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Et modica instaurat funera justus honos. Alta petant alii, et perituræ laudis amore
Sanguineum insistant ambitionis iter; Hac mihi sit, tacitæ decurso tramite vitæ,
Hac demum in cælos scandere posse viâ.
Till, like ripe fruit, thou drop
P. L., xi. 535.
We must, however, before we conclude, to invest a dry and barren subject with foreign still more strongly enforce upon our readers, hues of picturesque beauty: here it moves that these slight, however elegant and finished in its own element; its masculine majesty pieces, must not be considered, any more and its suggestive richness have full scope. than the selection from the “Arundines,' as Nor can the young scholar be put to a severer representing the highest excellence attained test than in this kind of composition. It even in very modern times by our Latin tries at once the acuteness of his intellect, poetry. We should not otherwise be doing which must clearly comprehend the philojustice either to the illustrious men,' who sophic thoughts, whether physical or moral, might contribute things written in a far which he would array in words; his intimate loftier vein to our proposed collection, or to acquaintance not merely with the whole texthe intrinsic value of the poetry itself
. We ture of Lucretian language, or language are admonished to repeat this caution by a which Lucretius would have used if necessmall volume, printed two years ago, con- sary, but with all its finer, evanescent shades taining some most remarkable specimens of of meaning; and his fertility of illustration, Lucretian verse, which would not have been which must be at once clear and precise, lest disowned, the editor_boldly asserts, by Lu- his meaning should evaporate into the vague cretius himself.* The editor holds them and unintelligible ; imaginative, lest he should forth very judiciously as an encouragement be dry and barren; and still, while his fancy and example to young Eton scholars, as they lets itself loose in this kind of illustrative all belong to that school. The volume in comparison, it must be regulated and kept cludes Gray's fragment de Principiis Cogi- within the bounds of propriety and of natural tandi ;' two Eton or Cambridge exercises by association by the purest taste. The Latin the late master of Eton, Dr. Keate, and Mr. poet (and a poet he must be, to succeed in William Frere, the late master of Downing this kind of composition) will have constantly College; with the three triposes of Mr. Ro- to summon to his service unusual words, bert Smith--the friend of Canning, and bro- which must be genuine Latin, and of which ther of Sydney-on the Cartesian, Platonic, he must know the very nicest and most intiand Newtonian systems. Though we should mate signification ; and all this requires a doubtless have rather wished that Gray should complete mastery over a foreign and dead have finished his Agrippina, or his English language, rarely attained, but, if attained, too Didactic Poem-yet we would willingly have intrinsically valuable to be allowed to wear prolonged his life for the completion likewise out for want of exercise. We know not of this noble Latin fragment.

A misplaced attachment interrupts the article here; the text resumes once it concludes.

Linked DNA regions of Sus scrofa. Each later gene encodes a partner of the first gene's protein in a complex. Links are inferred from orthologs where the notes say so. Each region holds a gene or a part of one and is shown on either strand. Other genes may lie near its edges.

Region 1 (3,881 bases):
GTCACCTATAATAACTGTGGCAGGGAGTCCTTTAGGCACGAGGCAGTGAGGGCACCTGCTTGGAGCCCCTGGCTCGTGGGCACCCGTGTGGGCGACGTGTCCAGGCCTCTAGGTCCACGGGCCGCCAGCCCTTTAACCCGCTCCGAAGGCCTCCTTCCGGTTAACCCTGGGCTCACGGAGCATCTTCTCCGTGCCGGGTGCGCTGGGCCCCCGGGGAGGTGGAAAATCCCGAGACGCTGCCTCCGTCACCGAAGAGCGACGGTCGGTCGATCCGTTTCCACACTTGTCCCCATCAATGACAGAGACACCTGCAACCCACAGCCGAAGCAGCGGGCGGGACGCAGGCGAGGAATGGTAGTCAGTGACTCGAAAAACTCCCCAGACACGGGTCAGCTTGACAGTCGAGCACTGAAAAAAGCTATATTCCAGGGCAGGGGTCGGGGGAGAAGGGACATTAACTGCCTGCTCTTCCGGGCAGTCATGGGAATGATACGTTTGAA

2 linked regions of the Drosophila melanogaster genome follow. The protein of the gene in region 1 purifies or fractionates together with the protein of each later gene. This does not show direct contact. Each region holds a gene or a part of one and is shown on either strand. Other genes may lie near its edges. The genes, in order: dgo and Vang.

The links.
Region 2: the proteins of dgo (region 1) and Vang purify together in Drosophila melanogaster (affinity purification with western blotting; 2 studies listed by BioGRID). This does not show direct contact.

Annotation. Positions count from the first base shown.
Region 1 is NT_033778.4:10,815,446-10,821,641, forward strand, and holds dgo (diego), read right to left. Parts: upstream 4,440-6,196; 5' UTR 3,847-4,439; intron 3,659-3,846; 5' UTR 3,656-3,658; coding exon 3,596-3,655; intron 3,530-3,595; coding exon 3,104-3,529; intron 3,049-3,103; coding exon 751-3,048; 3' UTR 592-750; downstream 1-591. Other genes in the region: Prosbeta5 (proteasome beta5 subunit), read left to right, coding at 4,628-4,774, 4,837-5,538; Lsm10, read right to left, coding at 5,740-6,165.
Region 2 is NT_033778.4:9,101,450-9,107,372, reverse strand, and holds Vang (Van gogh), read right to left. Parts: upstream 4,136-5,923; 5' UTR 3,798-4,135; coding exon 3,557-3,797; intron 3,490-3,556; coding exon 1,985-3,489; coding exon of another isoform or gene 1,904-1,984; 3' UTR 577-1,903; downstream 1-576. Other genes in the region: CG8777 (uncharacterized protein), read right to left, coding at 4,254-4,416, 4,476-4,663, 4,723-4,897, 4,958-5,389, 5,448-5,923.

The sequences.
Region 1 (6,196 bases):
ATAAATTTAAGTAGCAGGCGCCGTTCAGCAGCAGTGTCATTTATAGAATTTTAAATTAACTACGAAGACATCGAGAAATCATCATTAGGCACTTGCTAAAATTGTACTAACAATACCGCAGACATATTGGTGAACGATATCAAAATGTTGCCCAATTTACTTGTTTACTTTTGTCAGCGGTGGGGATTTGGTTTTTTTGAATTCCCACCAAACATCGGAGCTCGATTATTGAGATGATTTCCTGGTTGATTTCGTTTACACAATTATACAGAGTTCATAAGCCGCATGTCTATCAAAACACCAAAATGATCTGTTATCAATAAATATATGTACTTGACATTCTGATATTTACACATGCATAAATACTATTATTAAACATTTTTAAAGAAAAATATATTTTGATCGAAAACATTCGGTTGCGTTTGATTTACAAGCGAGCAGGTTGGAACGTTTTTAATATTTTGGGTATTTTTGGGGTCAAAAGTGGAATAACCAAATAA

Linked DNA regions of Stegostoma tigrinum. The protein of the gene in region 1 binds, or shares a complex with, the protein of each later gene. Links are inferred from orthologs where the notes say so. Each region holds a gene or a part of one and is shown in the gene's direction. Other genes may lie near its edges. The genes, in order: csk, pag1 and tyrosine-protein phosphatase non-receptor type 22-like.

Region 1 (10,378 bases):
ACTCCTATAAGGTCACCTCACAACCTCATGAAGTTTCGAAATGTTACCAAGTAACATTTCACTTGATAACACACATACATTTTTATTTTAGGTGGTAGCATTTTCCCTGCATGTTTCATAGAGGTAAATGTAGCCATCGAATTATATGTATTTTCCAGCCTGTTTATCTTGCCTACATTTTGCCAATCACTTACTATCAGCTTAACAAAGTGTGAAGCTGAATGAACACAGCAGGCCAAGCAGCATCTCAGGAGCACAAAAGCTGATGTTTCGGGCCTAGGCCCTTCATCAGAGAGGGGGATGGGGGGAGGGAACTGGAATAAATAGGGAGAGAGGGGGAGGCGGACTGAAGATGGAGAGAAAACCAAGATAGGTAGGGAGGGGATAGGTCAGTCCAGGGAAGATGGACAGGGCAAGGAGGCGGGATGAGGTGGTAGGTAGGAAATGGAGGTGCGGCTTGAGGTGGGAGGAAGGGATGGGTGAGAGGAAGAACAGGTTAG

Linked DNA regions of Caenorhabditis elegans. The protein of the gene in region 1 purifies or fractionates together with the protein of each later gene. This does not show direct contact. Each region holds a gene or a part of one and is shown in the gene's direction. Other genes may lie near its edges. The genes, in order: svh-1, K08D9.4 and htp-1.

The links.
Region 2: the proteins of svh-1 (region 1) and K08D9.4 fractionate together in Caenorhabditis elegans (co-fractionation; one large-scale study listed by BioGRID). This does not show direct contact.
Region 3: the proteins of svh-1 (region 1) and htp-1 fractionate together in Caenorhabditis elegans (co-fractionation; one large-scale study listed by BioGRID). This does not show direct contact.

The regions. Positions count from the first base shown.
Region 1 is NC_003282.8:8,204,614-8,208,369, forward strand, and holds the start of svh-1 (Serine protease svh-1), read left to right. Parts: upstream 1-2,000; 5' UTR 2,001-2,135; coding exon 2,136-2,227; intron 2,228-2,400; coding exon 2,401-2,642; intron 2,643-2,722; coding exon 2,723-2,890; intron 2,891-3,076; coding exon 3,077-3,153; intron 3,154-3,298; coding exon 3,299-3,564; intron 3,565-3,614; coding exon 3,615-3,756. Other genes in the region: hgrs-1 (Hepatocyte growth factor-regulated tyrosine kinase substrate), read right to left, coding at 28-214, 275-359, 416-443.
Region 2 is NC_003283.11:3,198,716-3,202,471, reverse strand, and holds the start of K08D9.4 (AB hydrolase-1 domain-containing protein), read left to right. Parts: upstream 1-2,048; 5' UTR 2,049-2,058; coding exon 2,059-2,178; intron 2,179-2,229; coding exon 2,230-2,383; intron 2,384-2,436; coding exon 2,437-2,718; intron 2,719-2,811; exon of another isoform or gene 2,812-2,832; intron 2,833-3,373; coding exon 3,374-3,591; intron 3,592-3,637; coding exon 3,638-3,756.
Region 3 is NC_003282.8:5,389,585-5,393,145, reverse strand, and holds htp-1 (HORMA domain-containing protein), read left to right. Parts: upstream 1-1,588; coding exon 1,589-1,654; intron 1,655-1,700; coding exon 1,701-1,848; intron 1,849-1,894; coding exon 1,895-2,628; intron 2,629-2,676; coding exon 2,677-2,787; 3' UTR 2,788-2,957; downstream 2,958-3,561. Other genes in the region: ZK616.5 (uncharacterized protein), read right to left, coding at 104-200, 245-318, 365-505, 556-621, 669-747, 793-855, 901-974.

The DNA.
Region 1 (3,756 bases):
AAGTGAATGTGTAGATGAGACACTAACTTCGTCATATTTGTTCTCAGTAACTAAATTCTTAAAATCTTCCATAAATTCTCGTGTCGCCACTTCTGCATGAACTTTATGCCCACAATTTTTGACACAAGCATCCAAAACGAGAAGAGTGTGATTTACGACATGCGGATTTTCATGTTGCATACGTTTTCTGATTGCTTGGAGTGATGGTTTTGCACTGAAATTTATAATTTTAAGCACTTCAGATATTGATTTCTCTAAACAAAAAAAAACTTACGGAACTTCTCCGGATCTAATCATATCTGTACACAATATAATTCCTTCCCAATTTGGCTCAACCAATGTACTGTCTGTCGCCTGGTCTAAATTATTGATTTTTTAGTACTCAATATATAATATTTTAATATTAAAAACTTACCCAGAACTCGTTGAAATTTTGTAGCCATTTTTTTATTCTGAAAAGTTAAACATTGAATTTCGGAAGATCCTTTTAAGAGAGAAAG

There is whether Mr. Robert Smith has continued to something in this kind of poetry singularly cultivate this remarkable talent: if he has, congenial with Latin verse : the three great- we could look to no quarter for such valuable est productions of Roman poetry partake contributions to a collection of Anglo-Latin more or less of this character—the poem of poetry. Nor can we refrain from enriching Lucretius, the Georgics of Virgil, the Epistles our pages with one passage (we take it from of Horace. The somewhat elaborate and the Cartesii Principia '), as a specimen of artificial diction of Roman verse, even in the poems which, however their fame may have best poets, contrasts with the easy simplicity been great among their contemporaries, and of Greek: it wants freedom (we are warned may have descended in the direct line of Etoby the name of Catullus not to speak too nian celebrity to their revival in the small strongly) for the expression of fervent pas- volume from which we quote, may be unsion: it had not, it might seem that it was known to many scholars, both able and will. incapable of, tragedy. But Latin verse is ing to appreciate their extraordinary excelthe noblest vehicle for subjects which admit lence :of study, and skill, and elaborate finishwhere the expression should be condensed or Principio passim spatia indigesta tenebat xpanded, either to enforce moral truth by Lubrica materies, crudique trementia mundi ome pregnant and apophthegmatic line, or Semina; nec vacuum illud erat, sed plena vola
bant • Fasciculus carminum stylo Lucretiano scrip- Corpora. Tum assiduis inter se motibus acta, rum; Auctoribus doctis quibusdam Viris, in sinu Liquida ramenta, et teneri copere vapores -giæ Scholæ Etonensis, Musarum Disciplinâ olim Diffiuere, et vastum sese labyrinthus in æquor stitutis. Etonæ. 1839.?
Explicuit, fecitque viam, quâ precipitantes Pura quies coelo, liquidisque innantia mundi Confluerent atomi, et solidus cualesceret orbis. Sidera vorticibus, ei latè lucidus æther.
Major abhinc rerum facies, et sanctior usus Felix qui placidum sophiæ libaverit amnem! Exoritur; voluitque animatam fædere fixo Cui secura suos aperit sapientia funies! Ire Deus naturam, et justis volvere sese Pluribus illa quidem: sed enim circumstat Imperiis: ipse in medio, certissimus auctor,
acerba Intus agit, pascitque effuso numine mundum. Dirarum facies, prohibetque attingere ripam;
Anxietas, vacuoque ferox Insania risu, Idcirco levis ille fluor circum ambit opacos, Et quæcumque faligato comes addita cordi Ætheris oceano cingens, atque occupat orbes; Hæret inexpletum, alque animo febricitat ægro. Vividus, alta tremens, æteroo turbine raptus : Qualem etiam æstivo sub sudo sæpe videre est, Quid tibi tantopere est, mortalis, multa queCum Hammæ ardentes radii, tenuesque superne Lympharum rores, atque auræ intaciilis humor Ducere, sollicitamque gravi formidine vitam? Miscuerunt sese, et cælo luctantur aperto, Quid cæcum studio vivendi deierere ævom? Æstu pura qua ti loca cernimus, et tremere om- Necquicquam; quoniam brevia atque incerta
labescunt Aéra per campum, rapidàque liquescere luce. Tempora, et infectâ jamjam ad caput adsiitit